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The Identity Collective (or Not)

Perception
Image by Jon Ashcroft

Think about someone you love, someone you despise, or anyone who is on your mind a lot.

Who is that person?

Are they their body? Are they their brain? Are they their mind? And if they are their mind, what is their mind? Who is this person? What is this person?

And for that matter, who and what are you?

If my experience is anything to go by, the more you contemplate this, the less straightforward the answer becomes. I’m not my body, I’m pretty sure of that. Nor am I my brain. And I have no idea what my mind actually is.

Now, maybe you are saying, No, no, no: you are not any of those things; you are spirit. Or maybe you use the term, soul. Fair enough, but what are these things?

Truly, the more we ponder these questions, the more we realize how little we really know.

But let me ask you this: does this thing that you call you, does it die when you do? Was it born when you were born?

And is this thing that you call you, is this the same thing that I would call you; that your best friend would call you; that your parents would call you? In the words of the Butthole Surfers, you never know just how you look through other people’s eyes. It really isn’t possible.

More correctly, you never know how anyone looks through other people’s eyes. Perception defines how and what we see, and perception belongs to the individual (whoever and whatever that may be).

Here’s what I notice: there is an awareness that identifies as me. Within this awareness is a body and a brain, and when I identify as me, I use these things as reference points. Other reference points would include my memories, experiences, emotions, and personality. If you ask a scientist, they will tell you that these things are products of chemical activity in my brain. For instance, I have a memory of something that happened to me, but the memory itself is just a collection of synaptic connections. The thing that happened to me (1) no longer exists, and (2) almost certainly didn’t happen exactly as I remember it. Indeed, my whole experience of my interaction with the physical world can be explained in biochemical terms. So does that make me merely an electrochemical invention?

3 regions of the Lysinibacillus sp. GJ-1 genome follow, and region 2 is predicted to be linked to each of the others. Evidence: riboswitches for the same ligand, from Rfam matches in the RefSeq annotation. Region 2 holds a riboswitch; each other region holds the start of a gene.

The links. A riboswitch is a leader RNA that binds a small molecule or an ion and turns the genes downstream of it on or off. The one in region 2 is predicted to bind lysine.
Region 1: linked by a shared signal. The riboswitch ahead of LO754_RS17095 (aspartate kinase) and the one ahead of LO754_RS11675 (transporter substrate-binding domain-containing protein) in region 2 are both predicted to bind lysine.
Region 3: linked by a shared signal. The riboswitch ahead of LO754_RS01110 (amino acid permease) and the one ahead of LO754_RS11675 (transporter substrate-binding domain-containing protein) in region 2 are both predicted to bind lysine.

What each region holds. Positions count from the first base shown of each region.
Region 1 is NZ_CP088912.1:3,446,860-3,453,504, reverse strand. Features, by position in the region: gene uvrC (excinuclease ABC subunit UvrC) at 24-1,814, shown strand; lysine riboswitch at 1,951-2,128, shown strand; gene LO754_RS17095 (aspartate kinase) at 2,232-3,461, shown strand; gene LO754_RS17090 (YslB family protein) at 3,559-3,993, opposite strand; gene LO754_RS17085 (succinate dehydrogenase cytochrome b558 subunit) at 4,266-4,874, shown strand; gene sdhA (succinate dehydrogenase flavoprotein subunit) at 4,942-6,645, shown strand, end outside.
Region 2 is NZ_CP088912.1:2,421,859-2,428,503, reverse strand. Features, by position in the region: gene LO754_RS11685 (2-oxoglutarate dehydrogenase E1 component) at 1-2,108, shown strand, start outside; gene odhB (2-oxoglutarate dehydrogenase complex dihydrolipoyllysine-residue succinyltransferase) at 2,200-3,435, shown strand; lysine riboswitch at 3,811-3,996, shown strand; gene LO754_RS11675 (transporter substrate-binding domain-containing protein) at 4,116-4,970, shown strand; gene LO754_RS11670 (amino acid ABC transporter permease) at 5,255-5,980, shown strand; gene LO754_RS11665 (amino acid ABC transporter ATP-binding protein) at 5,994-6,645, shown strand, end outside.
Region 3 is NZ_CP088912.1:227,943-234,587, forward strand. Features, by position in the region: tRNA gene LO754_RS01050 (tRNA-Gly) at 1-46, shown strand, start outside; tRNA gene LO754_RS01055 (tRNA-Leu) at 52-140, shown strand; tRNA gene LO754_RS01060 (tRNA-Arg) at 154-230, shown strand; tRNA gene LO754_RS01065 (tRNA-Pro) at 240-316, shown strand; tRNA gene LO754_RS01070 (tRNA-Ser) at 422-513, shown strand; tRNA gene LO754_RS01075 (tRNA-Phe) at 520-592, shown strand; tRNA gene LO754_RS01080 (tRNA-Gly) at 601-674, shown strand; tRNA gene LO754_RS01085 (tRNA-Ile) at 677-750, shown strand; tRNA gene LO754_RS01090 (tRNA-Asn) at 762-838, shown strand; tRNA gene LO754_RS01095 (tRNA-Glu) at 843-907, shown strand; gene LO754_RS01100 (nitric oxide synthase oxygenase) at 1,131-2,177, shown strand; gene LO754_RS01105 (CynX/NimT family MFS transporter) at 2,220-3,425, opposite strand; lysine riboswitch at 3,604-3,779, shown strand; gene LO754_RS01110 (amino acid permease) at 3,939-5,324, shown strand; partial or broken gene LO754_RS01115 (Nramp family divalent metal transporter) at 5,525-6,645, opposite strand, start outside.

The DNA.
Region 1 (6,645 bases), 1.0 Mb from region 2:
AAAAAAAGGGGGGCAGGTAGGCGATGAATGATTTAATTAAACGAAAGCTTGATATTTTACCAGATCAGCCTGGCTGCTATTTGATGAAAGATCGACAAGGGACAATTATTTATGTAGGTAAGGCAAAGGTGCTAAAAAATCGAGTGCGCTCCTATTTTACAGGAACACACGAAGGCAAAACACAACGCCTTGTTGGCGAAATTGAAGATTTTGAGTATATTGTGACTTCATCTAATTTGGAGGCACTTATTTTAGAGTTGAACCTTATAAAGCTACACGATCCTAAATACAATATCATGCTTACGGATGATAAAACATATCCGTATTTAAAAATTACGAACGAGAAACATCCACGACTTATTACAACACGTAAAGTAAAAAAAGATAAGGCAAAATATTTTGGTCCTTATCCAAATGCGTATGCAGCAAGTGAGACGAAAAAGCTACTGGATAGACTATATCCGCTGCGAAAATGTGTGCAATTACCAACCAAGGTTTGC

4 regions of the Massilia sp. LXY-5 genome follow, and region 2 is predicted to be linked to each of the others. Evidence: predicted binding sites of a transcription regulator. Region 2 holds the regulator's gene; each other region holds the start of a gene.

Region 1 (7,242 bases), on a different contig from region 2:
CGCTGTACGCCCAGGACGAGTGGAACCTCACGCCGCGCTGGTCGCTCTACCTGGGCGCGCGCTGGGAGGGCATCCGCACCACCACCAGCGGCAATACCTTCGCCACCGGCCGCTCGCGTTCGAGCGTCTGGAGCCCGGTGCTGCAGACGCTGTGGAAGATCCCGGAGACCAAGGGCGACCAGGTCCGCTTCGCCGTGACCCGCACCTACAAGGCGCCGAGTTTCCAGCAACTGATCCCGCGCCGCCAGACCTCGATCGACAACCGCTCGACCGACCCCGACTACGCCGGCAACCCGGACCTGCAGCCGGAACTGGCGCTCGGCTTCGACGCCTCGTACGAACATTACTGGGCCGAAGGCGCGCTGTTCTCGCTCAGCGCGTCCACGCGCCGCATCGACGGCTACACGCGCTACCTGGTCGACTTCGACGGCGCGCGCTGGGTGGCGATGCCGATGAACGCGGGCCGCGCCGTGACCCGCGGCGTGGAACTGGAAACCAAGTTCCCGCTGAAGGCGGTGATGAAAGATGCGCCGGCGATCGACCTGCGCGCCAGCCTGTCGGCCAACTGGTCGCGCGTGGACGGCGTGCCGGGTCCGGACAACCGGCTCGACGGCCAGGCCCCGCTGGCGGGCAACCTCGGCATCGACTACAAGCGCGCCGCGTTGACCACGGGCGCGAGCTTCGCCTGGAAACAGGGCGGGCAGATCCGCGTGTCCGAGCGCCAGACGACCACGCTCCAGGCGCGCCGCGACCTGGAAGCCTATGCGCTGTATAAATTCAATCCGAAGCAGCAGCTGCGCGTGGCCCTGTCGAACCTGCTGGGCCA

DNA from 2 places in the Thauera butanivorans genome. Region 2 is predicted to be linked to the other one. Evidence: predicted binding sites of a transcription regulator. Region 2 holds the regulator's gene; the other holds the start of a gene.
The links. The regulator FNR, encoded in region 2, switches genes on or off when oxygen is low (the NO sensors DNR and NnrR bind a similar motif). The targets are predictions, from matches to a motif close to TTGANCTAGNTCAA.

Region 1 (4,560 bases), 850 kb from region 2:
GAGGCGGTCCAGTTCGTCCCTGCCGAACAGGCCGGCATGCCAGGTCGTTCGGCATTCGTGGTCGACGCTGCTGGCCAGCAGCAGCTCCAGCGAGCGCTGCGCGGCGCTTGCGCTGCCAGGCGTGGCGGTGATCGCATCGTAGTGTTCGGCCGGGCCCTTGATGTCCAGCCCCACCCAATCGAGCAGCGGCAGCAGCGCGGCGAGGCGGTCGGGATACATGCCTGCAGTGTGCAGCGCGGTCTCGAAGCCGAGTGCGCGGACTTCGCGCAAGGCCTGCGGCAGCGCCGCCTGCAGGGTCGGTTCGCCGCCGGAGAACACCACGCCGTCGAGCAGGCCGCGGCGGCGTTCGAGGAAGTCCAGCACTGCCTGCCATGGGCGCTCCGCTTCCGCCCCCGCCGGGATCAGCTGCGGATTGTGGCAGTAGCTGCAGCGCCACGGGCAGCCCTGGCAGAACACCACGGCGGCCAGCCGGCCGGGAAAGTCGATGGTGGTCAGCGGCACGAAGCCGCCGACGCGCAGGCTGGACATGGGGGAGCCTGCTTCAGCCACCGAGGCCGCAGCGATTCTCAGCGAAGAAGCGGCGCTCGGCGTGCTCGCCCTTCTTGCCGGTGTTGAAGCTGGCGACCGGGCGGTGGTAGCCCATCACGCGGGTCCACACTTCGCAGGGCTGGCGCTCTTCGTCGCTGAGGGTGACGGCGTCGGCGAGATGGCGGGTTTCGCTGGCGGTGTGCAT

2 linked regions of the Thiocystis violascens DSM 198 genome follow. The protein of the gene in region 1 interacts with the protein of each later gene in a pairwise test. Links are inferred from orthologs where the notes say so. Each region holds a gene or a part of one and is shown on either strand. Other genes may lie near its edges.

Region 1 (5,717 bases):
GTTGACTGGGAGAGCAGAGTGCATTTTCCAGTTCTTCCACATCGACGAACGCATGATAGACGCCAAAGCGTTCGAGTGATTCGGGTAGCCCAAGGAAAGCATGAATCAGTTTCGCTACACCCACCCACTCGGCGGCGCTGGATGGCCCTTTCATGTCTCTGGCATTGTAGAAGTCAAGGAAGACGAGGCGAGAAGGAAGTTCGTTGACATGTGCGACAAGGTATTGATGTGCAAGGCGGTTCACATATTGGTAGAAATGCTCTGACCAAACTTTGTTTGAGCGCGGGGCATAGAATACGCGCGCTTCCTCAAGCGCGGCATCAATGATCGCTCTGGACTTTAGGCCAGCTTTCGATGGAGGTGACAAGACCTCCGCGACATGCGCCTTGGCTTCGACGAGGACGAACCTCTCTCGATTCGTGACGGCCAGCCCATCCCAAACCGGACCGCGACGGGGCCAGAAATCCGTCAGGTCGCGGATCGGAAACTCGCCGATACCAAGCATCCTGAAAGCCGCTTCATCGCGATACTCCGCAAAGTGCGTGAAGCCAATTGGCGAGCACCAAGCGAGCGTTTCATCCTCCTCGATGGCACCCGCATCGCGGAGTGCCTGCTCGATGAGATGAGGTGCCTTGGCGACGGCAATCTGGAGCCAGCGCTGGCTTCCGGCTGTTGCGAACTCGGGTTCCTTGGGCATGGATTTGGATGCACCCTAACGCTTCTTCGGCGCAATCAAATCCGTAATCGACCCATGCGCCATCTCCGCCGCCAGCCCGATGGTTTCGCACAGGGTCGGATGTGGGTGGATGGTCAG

And if I am an electrochemical invention, does that make everyone in my life one too?

Personally, I do not know. I can not know. And I don’t really care.

What I can be fairly sure of is that something is identifying as me. And this something has identified what it defines as others, who interact with it and who it identifies by names and personalities and physical characteristics it has perceived.

But we (whatever we may be) are clearly not what we think we are. Think about it: if we can’t know exactly what we are, then whatever we think we are cannot actually be what we are.

So here we all are (whatever we may be) interacting with one another, living our lives, imagining we’re each solid, finite human beings, while really we’re something altogether different.

It’s almost as though there were a big sea of thoughts swimming around, and every now and then a collection of them form and give themselves an identity. These identity collectives then interact with one another, while randomly taking in other thoughts as they pass by, claiming them as their own.

Or not.

It doesn’t matter what we are. What matters is what we make of this. That other person in your life—how do you treat them? If they are a reflection of your perceptions, what does that say about your perceptions? What does it say about the way you see you?

We may not be what we think we are, but we are—in many senses—a product of what we think. And so is the world around us.

So, if it’s true that our experience is defined by our perceptions, we could play with that. You know those people in your life you really want to change? Perhaps the reason they don’t change is because your perception of them hasn’t changed. Instead, why not try and change your perceptions?

See what happens.

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